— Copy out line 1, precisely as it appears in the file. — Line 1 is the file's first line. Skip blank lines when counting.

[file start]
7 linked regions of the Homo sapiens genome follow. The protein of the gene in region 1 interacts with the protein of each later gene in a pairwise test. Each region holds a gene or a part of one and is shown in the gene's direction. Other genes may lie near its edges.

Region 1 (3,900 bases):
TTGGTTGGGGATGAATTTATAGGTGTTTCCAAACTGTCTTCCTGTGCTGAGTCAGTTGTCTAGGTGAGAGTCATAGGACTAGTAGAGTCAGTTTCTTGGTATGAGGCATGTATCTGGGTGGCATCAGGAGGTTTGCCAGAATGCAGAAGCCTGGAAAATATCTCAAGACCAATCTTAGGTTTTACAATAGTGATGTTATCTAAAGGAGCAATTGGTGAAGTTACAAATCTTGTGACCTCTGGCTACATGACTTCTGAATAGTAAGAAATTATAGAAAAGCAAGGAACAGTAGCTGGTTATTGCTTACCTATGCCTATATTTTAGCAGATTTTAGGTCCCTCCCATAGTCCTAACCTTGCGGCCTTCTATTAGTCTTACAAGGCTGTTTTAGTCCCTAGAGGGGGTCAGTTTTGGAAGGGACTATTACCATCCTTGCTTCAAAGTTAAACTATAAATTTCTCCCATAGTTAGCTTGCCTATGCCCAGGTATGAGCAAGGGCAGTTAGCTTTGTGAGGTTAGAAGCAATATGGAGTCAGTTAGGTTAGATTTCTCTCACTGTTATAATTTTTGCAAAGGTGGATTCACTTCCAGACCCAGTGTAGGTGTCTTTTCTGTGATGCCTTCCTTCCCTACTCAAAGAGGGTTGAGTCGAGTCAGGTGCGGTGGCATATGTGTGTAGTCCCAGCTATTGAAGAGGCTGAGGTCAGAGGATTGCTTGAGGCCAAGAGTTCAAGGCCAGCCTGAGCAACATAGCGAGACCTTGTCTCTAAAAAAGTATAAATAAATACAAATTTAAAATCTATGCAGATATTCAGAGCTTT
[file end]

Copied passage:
7 linked regions of the Homo sapiens genome follow. The protein of the gene in region 1 interacts with the protein of each later gene in a pairwise test. Each region holds a gene or a part of one and is shown in the gene's direction. Other genes may lie near its edges.